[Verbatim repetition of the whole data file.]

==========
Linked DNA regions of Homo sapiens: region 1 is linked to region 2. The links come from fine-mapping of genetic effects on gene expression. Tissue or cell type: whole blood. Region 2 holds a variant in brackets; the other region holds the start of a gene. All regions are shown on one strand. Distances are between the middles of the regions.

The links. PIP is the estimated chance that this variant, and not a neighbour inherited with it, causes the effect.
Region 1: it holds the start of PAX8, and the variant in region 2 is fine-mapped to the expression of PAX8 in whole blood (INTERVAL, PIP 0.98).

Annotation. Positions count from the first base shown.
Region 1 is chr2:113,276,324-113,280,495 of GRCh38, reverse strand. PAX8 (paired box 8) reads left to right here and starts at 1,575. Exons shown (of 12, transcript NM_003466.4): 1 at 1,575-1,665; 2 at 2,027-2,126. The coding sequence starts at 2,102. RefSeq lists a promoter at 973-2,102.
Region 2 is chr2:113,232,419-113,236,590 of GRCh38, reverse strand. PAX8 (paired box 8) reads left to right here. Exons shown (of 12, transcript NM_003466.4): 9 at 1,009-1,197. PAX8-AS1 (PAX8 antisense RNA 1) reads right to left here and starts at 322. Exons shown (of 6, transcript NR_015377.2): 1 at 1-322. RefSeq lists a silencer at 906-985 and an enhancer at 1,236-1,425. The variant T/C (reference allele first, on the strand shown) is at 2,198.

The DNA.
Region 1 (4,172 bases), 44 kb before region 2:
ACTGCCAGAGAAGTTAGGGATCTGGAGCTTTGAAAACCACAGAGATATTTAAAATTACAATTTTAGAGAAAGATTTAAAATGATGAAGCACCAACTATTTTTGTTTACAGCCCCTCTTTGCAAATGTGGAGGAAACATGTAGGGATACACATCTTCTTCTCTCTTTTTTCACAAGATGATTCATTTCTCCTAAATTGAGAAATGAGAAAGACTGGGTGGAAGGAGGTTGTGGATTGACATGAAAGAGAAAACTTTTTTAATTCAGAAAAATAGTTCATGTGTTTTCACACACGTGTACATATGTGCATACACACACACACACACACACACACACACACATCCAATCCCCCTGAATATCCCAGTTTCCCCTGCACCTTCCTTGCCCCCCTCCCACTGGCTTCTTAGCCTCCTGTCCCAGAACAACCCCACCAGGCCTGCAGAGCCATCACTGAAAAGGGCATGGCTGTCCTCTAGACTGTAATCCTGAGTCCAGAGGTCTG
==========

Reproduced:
Linked DNA regions of Homo sapiens: region 1 is linked to region 2. The links come from fine-mapping of genetic effects on gene expression. Tissue or cell type: whole blood. Region 2 holds a variant in brackets; the other region holds the start of a gene. All regions are shown on one strand. Distances are between the middles of the regions.

The links. PIP is the estimated chance that this variant, and not a neighbour inherited with it, causes the effect.
Region 1: it holds the start of PAX8, and the variant in region 2 is fine-mapped to the expression of PAX8 in whole blood (INTERVAL, PIP 0.98).

Annotation. Positions count from the first base shown.
Region 1 is chr2:113,276,324-113,280,495 of GRCh38, reverse strand. PAX8 (paired box 8) reads left to right here and starts at 1,575. Exons shown (of 12, transcript NM_003466.4): 1 at 1,575-1,665; 2 at 2,027-2,126. The coding sequence starts at 2,102. RefSeq lists a promoter at 973-2,102.
Region 2 is chr2:113,232,419-113,236,590 of GRCh38, reverse strand. PAX8 (paired box 8) reads left to right here. Exons shown (of 12, transcript NM_003466.4): 9 at 1,009-1,197. PAX8-AS1 (PAX8 antisense RNA 1) reads right to left here and starts at 322. Exons shown (of 6, transcript NR_015377.2): 1 at 1-322. RefSeq lists a silencer at 906-985 and an enhancer at 1,236-1,425. The variant T/C (reference allele first, on the strand shown) is at 2,198.

The DNA.
Region 1 (4,172 bases), 44 kb before region 2:
ACTGCCAGAGAAGTTAGGGATCTGGAGCTTTGAAAACCACAGAGATATTTAAAATTACAATTTTAGAGAAAGATTTAAAATGATGAAGCACCAACTATTTTTGTTTACAGCCCCTCTTTGCAAATGTGGAGGAAACATGTAGGGATACACATCTTCTTCTCTCTTTTTTCACAAGATGATTCATTTCTCCTAAATTGAGAAATGAGAAAGACTGGGTGGAAGGAGGTTGTGGATTGACATGAAAGAGAAAACTTTTTTAATTCAGAAAAATAGTTCATGTGTTTTCACACACGTGTACATATGTGCATACACACACACACACACACACACACACACACATCCAATCCCCCTGAATATCCCAGTTTCCCCTGCACCTTCCTTGCCCCCCTCCCACTGGCTTCTTAGCCTCCTGTCCCAGAACAACCCCACCAGGCCTGCAGAGCCATCACTGAAAAGGGCATGGCTGTCCTCTAGACTGTAATCCTGAGTCCAGAGGTCTG